Oh yeah.

Oh yeah.

In the meantime, we’ll be snuggling piglets.

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The Right Wing

It was an otherwise peaceful, sunny day when it happened.

Since none of us actually saw it happen, we’ve had to piece together what most likely happened, and take it from there. Because by the time any of us saw Fluffers, he was, to all appearances, dead as a rock and being eaten by the dogs.

Sophie and I were on the deck when she said, “What have the dogs got?”

I looked and saw Charlie and Darwin nosing into what appeared to be a completely dead duck. I screamed to Dave that the dogs had killed one of the ducks and we ran to see what the heck could possibly have happened.

Now, our dogs are dumb and goofy and sometimes spazzy, but they are not bird killers. They have lived for years harmoniously alongside a great many chickens and have never threatened a single one. So this was confounding. What would have made them do such a horrible thing?

When we got the dogs away from Fluffers, we saw (to our immense relief) that he was not dead, but merely injured on one side. Upon closer inspection, we found a decent sized puncture wound under his right wing but other than that, nothing.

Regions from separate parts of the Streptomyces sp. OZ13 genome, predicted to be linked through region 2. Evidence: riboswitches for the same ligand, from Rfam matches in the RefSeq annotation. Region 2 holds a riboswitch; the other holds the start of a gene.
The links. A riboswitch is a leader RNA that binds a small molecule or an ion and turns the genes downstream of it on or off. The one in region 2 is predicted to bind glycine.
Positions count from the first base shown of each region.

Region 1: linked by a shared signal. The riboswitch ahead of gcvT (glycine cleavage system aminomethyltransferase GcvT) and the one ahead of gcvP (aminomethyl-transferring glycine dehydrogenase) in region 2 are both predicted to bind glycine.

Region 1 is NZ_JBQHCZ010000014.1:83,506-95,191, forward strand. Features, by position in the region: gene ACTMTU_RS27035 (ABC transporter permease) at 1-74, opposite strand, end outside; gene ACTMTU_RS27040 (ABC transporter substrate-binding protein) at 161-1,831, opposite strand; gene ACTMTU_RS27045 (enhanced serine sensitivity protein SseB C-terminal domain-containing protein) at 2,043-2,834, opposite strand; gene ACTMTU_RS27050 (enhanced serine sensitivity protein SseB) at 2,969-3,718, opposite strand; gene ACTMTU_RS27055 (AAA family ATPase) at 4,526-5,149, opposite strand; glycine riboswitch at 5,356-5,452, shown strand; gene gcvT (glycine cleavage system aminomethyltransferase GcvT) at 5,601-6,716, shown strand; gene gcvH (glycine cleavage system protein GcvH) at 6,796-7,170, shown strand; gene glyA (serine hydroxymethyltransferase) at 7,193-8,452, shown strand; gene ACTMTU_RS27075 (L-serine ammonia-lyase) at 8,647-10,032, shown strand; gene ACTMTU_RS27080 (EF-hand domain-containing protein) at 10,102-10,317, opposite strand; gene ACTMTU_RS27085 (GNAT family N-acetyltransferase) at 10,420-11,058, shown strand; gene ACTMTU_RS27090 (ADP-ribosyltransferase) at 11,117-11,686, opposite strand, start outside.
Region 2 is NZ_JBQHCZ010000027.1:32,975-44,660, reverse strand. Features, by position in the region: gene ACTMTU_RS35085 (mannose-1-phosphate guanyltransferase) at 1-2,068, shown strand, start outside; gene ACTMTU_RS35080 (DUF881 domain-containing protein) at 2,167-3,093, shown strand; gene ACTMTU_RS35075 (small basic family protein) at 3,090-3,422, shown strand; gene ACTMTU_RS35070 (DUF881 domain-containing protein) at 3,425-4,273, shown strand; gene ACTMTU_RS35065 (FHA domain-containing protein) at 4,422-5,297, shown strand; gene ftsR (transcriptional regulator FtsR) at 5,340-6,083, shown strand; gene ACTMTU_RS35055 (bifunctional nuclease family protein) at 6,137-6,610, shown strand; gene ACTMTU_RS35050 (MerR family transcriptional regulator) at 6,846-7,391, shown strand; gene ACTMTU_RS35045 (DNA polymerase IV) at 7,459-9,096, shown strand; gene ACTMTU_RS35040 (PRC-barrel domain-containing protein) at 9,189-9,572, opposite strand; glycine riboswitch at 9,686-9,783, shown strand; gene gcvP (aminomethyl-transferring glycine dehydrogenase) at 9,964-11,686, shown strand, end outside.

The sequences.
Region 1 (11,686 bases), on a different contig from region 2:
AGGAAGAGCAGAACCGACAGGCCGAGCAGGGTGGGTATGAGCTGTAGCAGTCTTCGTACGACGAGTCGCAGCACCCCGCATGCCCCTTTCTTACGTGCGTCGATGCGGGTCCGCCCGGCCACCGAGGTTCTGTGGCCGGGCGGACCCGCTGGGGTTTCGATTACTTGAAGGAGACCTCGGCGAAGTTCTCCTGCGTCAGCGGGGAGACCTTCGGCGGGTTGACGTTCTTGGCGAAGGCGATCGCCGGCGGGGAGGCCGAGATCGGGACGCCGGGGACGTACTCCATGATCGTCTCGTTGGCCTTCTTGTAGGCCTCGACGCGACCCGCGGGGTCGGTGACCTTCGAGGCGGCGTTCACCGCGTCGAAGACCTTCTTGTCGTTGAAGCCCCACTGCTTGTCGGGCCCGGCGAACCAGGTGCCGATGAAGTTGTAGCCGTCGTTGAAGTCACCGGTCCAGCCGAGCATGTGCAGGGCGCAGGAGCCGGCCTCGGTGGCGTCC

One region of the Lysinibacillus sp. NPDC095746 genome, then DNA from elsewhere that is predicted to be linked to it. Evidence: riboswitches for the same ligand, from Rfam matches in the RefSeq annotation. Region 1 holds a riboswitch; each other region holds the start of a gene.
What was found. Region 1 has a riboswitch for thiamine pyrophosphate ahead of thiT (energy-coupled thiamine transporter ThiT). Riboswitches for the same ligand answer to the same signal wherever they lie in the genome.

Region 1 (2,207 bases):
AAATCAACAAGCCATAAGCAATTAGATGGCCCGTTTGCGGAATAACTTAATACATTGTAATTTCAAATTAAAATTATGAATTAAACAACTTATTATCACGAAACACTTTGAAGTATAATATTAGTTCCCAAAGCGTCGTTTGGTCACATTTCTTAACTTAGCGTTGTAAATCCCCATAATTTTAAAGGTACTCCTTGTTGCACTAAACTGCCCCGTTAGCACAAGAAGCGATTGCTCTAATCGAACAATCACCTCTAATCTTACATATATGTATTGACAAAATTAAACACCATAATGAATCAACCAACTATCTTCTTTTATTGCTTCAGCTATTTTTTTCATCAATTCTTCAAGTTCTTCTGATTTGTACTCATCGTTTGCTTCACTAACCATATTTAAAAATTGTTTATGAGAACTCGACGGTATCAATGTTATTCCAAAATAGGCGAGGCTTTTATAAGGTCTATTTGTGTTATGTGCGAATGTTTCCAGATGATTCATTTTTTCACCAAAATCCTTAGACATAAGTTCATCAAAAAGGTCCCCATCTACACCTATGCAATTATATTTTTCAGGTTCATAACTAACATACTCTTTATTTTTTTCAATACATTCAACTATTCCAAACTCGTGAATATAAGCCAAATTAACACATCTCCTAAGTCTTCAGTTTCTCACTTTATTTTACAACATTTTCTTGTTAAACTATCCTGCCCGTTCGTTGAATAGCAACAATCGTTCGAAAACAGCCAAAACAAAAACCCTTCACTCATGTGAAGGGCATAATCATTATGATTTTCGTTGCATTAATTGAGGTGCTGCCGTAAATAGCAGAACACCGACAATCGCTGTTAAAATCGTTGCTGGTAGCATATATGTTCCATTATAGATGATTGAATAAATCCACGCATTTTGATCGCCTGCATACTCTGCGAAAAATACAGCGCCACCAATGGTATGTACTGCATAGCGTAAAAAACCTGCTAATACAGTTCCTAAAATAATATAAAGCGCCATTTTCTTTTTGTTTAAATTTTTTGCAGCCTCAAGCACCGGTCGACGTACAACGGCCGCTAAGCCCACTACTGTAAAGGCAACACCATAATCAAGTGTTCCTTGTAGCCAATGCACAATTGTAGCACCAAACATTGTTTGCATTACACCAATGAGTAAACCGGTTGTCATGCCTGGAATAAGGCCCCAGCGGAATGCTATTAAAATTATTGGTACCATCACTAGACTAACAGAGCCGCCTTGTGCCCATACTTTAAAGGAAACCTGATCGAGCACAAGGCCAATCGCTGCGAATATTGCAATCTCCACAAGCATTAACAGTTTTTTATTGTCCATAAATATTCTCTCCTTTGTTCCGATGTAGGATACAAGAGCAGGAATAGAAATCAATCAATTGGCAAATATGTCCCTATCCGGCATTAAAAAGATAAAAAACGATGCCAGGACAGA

But Chatters was nowhere to be found.

And THAT didn’t make any sense because the two ducks spend all their time together, constantly waddling, side by side, around the farm.

So, when we heard Chatters all the way on the other side of the farm honking for her man, we started putting the pieces together.

“Hey, Dave?”


How much do I suck?  Thiiiiiis much!

How much do I suck? Thiiiiiis much!

“Remember that hawk that was incessantly flying overhead about ten minutes ago?”



And we realized that the most likely narrative was this:

Duck. Down.

Duck. Down.

Fluffers and Chatters were tottering along on the other side of the farm when the hawk who had been studying the free-ranging flock for SOME TIME swooped down, grabbed Fluffers (puncturing him with a talon in so doing), made it to the other side of the farm where he could no longer take the weight, and dropped him, creating a movement that captured the attention of the dogs who came running to investigate.

While this helped us both feel immeasurably better about our dogs, we realized what a harrowing experience it had to have been for poor Fluffers.  He was visibly shaken (and visibly shaking), bleeding a little, and walking with a decided limp.

DSC_0051We sequestered the reunited pair in their coop for safety (and peace of mind) and will keep an eye on how he heals over the next week.

And in the meantime, I’m keeping my slingshot loaded and ready.